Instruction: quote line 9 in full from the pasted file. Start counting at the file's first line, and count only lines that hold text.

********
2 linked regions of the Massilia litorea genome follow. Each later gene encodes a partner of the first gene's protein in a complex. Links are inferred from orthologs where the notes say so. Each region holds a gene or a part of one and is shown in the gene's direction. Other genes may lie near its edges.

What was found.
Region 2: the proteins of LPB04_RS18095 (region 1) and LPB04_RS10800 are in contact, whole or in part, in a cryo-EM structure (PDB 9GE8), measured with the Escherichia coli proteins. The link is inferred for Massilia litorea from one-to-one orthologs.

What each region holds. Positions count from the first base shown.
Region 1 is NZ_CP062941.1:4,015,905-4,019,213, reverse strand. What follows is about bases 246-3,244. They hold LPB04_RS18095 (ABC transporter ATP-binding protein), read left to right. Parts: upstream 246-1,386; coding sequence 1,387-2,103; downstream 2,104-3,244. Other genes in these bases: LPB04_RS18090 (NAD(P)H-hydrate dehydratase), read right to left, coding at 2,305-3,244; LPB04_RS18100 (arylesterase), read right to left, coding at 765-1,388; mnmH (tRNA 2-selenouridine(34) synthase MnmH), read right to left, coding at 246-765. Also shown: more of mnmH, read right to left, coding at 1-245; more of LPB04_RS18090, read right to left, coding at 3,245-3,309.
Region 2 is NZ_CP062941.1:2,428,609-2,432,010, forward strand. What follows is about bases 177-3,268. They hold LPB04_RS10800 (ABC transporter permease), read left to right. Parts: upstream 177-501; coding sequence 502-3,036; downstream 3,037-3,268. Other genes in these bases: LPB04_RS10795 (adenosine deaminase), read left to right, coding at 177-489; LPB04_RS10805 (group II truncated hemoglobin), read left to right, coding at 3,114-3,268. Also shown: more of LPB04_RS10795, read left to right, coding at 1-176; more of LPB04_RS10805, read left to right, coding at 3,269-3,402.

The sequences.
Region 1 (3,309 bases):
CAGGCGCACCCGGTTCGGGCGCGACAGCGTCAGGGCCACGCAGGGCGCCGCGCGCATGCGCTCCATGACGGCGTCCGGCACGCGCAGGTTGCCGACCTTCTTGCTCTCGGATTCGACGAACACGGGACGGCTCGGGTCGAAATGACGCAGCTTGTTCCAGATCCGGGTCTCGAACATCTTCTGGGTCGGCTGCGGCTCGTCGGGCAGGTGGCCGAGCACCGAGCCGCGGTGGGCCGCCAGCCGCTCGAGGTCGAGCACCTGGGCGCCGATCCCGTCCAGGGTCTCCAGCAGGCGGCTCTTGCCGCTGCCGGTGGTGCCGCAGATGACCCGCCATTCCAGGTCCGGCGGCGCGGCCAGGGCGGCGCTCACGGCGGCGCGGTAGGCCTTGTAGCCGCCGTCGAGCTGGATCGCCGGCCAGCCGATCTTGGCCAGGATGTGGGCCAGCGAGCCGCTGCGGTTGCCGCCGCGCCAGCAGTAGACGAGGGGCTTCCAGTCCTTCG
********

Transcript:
CAGGCGCACCCGGTTCGGGCGCGACAGCGTCAGGGCCACGCAGGGCGCCGCGCGCATGCGCTCCATGACGGCGTCCGGCACGCGCAGGTTGCCGACCTTCTTGCTCTCGGATTCGACGAACACGGGACGGCTCGGGTCGAAATGACGCAGCTTGTTCCAGATCCGGGTCTCGAACATCTTCTGGGTCGGCTGCGGCTCGTCGGGCAGGTGGCCGAGCACCGAGCCGCGGTGGGCCGCCAGCCGCTCGAGGTCGAGCACCTGGGCGCCGATCCCGTCCAGGGTCTCCAGCAGGCGGCTCTTGCCGCTGCCGGTGGTGCCGCAGATGACCCGCCATTCCAGGTCCGGCGGCGCGGCCAGGGCGGCGCTCACGGCGGCGCGGTAGGCCTTGTAGCCGCCGTCGAGCTGGATCGCCGGCCAGCCGATCTTGGCCAGGATGTGGGCCAGCGAGCCGCTGCGGTTGCCGCCGCGCCAGCAGTAGACGAGGGGCTTCCAGTCCTTCG